Financial Services Council Annual Awards speech

Introduction

  • Ngā mihi nui ki a koutou. Ki te atua, tēnā koe. Ki te Papatūānuku, tēnā koe. Ki te whare tu nei, tēnā koe. Ki nga hoa mate, ki nga ora ora, tēnā koutou, tēnā koutou, tēnā koutou katoa.
  • Quick translation in Māori Language Week, acknowledge to the Sky and to the Earth, to this house where in tonight and also those who are with us and those who have parted.
  • Thank you very much for the invitation to be here tonight.
  • Can I thank Richard Klipin and Rob Flannagan for inviting me to speak tonight, and to present these awards?
  • And can I acknowledge my Parliamentary colleague, the Honourable Paul Goldsmith?
  • Also, I want to acknowledge him as former Minister of Commerce.
  • He jokingly said, I think, that I stand on the shoulders of giants.
  • But I do, very much, respect the privilege of being Minister of Commerce.
  • I’m pleased to have this opportunity to talk with you as key members of the financial services industry.
  • Together you play a critical role for New Zealanders as they look to protect and grow their hard-earned wealth.
  • It is a huge responsibility that relies on your integrity and trust.
  • As your conference theme this year states, the financial services sector can make important contributions ‘Towards Wellbeing’ ambitions for all New Zealanders.
  • So it’s important that consumers’ wellbeing is prioritised and that consumers can have confidence in our financial system.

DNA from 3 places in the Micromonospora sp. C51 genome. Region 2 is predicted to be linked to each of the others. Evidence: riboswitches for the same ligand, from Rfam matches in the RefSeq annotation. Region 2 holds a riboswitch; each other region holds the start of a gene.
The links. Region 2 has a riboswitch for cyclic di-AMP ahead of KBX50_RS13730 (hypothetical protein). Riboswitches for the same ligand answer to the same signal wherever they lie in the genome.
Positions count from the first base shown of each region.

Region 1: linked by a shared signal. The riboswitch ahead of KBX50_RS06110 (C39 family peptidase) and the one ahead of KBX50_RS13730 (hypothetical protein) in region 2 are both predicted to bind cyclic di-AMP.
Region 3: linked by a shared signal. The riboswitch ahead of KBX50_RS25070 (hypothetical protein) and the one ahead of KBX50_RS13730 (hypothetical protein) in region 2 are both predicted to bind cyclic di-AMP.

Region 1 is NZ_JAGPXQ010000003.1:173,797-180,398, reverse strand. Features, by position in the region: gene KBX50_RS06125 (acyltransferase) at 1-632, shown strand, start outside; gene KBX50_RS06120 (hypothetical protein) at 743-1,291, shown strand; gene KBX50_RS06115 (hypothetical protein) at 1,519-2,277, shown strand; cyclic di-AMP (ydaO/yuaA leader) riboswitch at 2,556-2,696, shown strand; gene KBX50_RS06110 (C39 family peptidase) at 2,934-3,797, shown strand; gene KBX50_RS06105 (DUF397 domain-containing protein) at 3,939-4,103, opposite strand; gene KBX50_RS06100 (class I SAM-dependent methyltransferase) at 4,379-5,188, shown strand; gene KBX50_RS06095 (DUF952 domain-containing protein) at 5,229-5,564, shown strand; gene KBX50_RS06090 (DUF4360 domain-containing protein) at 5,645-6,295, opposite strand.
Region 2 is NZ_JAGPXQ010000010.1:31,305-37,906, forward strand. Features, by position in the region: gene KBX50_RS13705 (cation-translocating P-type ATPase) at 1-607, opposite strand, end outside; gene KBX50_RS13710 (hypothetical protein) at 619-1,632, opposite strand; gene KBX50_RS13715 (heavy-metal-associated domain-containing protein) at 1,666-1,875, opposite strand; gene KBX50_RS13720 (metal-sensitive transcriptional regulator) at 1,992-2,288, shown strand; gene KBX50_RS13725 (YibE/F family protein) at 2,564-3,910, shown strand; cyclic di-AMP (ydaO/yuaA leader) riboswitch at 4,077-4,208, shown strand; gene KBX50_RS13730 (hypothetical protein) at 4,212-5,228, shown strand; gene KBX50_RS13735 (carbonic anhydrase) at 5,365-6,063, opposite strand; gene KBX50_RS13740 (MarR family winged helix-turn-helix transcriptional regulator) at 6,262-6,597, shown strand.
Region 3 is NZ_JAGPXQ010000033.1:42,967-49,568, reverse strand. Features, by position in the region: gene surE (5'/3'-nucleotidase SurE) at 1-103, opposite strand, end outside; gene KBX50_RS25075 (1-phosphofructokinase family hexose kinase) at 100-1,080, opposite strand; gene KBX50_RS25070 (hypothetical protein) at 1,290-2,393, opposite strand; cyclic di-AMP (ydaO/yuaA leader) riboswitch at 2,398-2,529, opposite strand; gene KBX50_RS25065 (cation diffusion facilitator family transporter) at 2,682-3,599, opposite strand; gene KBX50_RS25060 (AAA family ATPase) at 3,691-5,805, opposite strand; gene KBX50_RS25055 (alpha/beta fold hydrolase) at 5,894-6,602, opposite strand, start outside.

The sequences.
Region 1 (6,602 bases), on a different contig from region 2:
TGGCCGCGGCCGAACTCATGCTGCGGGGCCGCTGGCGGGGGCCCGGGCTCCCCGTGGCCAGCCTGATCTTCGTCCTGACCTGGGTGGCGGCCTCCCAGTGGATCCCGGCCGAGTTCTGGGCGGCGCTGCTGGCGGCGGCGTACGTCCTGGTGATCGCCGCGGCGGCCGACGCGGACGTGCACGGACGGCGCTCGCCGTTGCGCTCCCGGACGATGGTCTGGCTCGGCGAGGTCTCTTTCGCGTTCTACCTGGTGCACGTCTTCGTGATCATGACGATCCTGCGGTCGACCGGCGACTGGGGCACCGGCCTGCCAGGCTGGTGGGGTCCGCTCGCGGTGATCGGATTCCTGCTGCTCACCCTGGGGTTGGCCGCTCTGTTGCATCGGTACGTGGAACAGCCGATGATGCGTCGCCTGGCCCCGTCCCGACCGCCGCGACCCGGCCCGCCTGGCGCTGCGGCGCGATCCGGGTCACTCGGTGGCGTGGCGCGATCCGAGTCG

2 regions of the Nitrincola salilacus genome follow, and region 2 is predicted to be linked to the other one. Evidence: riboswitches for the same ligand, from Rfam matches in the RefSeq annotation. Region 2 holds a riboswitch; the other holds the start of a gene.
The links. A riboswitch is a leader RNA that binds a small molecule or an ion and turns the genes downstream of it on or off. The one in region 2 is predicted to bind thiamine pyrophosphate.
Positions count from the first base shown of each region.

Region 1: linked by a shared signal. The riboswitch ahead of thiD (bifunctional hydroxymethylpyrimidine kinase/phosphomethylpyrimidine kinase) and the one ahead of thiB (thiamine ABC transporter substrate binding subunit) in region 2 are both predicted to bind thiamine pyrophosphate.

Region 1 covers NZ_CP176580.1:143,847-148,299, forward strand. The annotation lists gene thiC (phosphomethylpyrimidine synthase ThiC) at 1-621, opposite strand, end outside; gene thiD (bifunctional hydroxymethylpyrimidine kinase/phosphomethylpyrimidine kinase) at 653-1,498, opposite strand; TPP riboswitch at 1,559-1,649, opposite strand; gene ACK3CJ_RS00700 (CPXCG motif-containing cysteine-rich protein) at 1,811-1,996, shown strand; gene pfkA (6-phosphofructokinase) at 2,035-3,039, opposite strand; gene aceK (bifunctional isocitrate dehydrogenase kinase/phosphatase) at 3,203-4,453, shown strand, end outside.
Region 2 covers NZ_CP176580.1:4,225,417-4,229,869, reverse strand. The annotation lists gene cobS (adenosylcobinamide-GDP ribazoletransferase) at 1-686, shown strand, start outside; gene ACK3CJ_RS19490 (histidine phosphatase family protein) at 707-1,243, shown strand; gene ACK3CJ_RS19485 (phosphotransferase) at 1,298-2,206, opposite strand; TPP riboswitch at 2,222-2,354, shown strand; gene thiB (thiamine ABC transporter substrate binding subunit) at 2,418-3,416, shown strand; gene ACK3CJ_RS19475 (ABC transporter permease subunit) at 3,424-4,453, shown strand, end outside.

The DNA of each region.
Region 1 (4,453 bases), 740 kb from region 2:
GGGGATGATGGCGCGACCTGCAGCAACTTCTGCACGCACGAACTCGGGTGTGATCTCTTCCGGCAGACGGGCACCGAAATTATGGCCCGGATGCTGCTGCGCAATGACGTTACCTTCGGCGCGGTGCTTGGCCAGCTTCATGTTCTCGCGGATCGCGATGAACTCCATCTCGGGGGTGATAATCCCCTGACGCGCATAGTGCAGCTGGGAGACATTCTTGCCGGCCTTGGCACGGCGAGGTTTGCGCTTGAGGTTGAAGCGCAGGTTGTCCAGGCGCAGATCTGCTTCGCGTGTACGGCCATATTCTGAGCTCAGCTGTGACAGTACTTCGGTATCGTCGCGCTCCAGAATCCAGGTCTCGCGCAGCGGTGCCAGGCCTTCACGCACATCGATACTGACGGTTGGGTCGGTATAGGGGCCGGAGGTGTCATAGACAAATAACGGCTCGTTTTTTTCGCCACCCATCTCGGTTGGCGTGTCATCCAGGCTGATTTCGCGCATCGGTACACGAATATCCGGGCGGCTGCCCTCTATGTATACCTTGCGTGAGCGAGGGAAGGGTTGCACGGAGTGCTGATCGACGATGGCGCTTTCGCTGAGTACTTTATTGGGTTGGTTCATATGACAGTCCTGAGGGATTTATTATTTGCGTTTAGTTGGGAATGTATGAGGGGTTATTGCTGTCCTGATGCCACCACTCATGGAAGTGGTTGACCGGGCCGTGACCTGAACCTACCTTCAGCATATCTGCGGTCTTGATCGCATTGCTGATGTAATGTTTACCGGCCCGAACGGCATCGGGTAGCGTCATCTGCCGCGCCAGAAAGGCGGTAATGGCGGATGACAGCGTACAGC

• That needs to be at the heart of what your sector does. The customer needs to be at the heart of what you do.
  • And in the 10 or so months since the reports from the FMA, the Reserve Bank have come out, I have seen good examples of people working in this field to make sure that they’re working towards doing better work in the customer’s interests.
  • But, as I’m sure you’ve heard from Rob Everett today, I have had feedback that suggests that  may not always be the case – for at least not in some areas of your sector. And that is disappointing.
  • So, I would like to talk to you about what I believe are the expectations of the public for the financial services industry here in New Zealand and some of the work the Government is doing that is relevant to you.

Financial Institutions Conduct  

  • I’ve already announced that the Government will be introducing measures to Parliament this year to regulate the conduct of financial institutions and protect consumers.
  • I plan to announce those soon.
  • But I do want to be clear, where it’s clear parts of the industry are dragging their feet around issues of conduct and consumer protection, we will help them to get there.
  • This is not about the journey. This is about the destination.
  • But having said that, I want to acknowledge the changes that some of you have made in the industry to remove soft commissions and rethink the way incentives are offered.
  • I know that some of you have been actively considering conduct issues in your own firms. I thank you for that work. But that kind of thinking needs to be embedded in all layers of your businesses and across the sector.
  • Those of you who are showing the kinds of improvements we want, thank you for showing leadership.
  • Fairness
  • I give you that message because it’s my responsibility, as Minister of Commerce and Consumer Affairs, to ensure that there are effective markets and ensure that consumers get a fair deal and services which are appropriate for them.  Treating customers fairly is essential to building trust between customers and the industry.
  • It’s important that when customers purchase financial products, such as life insurance, that the person selling the product acts in a way that takes each customer’s specific situation into account and that they think about what’s in the customer’s best interests.